The Arabs know why the army doesn’t draft them: it assumes that their sympathies will be with the enemy. But what about some form of National Service, that is, voluntary work for the community lasting a year or two? Could the Arabs not do that? In fact, a muted version of such a program has existed for some time. It accommodates young ultraorthodox Jews who have avoided the army on grounds that they wish to continue their religious way of life. Some 10,000 of these, mostly women, have gone into National Service. As for Arabs, the number is only 300.
Now something new is in the air. A National Service Administration (NSA) was established in August 2007 and attached to the Prime Minister’s Office. It is aimed at attracting Arab youth among others. This has led to an outcry among Arab leaders. Civilian organizations, along with the Knesset representatives of Hadash and Balad, marched with banners condemning the idea. The Arab Monitoring Committee formed a subcommittee opposing National Service. It was said that the State is trying to blur the Arab identity of the youth and “Israelize” them. It was also claimed that National Service is just a first step toward drafting Arab youth into the army. Arab civil rights, it was said, are not conditional on fulfilling obligations.
Indeed Arabs should oppose the National Service idea, but for a different reason: it is, we shall see, a fig leaf used to avoid a much deeper structural problem.
The NSA is supposed to answer two needs. First, growing numbers of Jewish secular youth have been avoiding army service; the NSA is to provide them with an alternative. Second, the NSA is one of several new measures that are supposed to combat poverty, which has spread to 20% of Israel’s total population. Ultraorthodox Jews head the list of the poor, because most choose religious study over gainful employment. Next come the Arabs. If we take, for example, the government’s Economic and Social Agenda for the Years 2008-2010, it identifies two population groups that remain outside the circle of labor: 42,000 ultraorthodox Jewish males and about 297,700 Arabs, mostly women. Among Arab citizens of working age (according to Israel’s Central Bureau of Statistics), only 40% participate in the labor force, compared with 56% for Israel as a whole. As for women, only 19% of Arab women participate, compared to 56% of Jewish women.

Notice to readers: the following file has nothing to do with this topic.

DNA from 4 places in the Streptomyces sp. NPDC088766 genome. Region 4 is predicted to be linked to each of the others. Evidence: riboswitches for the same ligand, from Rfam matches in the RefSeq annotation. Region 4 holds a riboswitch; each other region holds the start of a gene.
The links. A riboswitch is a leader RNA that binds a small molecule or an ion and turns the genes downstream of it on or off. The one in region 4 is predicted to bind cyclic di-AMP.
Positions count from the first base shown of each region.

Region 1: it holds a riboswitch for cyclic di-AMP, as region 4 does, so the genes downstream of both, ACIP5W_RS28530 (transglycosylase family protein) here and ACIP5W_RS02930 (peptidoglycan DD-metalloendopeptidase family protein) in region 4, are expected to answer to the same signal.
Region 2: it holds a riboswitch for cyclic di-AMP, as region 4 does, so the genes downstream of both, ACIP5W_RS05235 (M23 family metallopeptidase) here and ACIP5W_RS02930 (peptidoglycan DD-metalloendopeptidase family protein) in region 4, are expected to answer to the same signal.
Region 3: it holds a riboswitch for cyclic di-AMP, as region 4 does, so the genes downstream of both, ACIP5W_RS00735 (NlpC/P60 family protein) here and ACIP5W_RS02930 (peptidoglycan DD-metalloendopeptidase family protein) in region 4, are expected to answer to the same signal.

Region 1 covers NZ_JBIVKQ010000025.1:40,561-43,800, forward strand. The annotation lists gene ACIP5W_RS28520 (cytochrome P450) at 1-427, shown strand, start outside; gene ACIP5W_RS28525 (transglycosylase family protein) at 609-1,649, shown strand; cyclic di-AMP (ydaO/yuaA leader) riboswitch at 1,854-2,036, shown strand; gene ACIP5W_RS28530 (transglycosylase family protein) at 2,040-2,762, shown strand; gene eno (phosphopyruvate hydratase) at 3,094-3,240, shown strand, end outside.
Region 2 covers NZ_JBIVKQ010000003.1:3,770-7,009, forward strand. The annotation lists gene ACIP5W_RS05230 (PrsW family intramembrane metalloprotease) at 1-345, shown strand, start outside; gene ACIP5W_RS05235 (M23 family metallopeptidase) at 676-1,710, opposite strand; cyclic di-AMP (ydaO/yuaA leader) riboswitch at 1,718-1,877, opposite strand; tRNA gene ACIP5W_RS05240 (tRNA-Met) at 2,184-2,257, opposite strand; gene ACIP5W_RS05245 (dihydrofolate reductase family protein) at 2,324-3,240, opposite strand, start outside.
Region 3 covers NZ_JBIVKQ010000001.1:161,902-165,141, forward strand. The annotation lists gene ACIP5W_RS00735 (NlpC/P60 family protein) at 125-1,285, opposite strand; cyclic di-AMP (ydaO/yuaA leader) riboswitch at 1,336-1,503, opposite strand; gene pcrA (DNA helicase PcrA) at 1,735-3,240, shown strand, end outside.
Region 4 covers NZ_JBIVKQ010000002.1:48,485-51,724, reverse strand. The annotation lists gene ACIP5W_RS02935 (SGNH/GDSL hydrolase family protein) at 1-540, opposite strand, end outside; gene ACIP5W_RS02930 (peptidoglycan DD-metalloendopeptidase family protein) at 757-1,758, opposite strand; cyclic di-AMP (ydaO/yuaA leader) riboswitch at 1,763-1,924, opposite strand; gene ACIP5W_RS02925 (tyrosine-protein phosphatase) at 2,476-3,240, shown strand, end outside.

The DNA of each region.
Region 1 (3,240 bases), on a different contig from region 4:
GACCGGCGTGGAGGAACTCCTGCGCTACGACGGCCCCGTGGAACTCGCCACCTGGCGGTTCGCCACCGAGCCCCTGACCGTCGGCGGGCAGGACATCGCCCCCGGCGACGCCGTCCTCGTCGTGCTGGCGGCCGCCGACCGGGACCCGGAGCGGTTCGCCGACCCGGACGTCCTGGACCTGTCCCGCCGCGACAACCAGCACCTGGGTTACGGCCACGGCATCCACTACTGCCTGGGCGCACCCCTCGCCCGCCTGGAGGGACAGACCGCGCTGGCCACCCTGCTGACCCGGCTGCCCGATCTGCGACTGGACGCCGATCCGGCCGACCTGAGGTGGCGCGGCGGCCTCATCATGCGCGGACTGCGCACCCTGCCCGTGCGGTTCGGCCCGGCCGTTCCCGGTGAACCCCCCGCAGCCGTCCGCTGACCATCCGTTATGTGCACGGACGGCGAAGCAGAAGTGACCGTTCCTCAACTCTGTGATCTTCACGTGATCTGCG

The government’s Agenda suggests National Service as one of the tools that can lead to employment for ultraorthodox and Arab youth. In the NSA’s founding document, published on August 19, the matter is put as follows:
“To establish an Administration within whose framework young men and women, citizens of Israel from all population groups who do not serve according to law in the Defense Service, will contribute a year or two of their time to civilian activity that will benefit the society as a whole and weak populations in particular. The Administration will strengthen the young citizen’s tie to, and identification with, the community, the society and the State. It will strengthen his professional abilities and his preparation for future employment. It will work toward developing his personality and his leadership abilities.
“In return, the volunteer will receive a living allowance of 700 shekels per month (175$). At the end of the service, he will also be entitled to conditions similar to those of a soldier on the home front. [Soldiers in battle units receive additional benefits-AA.] At the end of the period, the volunteers will receive a grant and a monetary deposit.”
With regard to job opportunities, it is misleading to compare ultraorthodox Jews with Arabs. The former choose to remain outside the circle of labor. Torah is their vocation. As Jews they receive full equality from the State. With the Arabs, the case is utterly different. They want to work, but whole professions and jobs are closed to them. Education in the Arab sector prepares them to be “hewers of wood and drawers of water,” not high-tech professionals. Moreover, because the technological jobs are often connected to the security establishment, Arabs are off limits there. Most official government jobs are out of reach.
Go look for industrial areas in Arab cities or villages. You will find none, aside from a few small pockets. For all these reasons, the better-educated Arabs must gravitate toward the independent professions (law, accountancy, teaching, medicine, dentistry), in which they serve their fellow Arabs. Those with no higher education are shunted toward manual labor in construction, restaurants, and agriculture.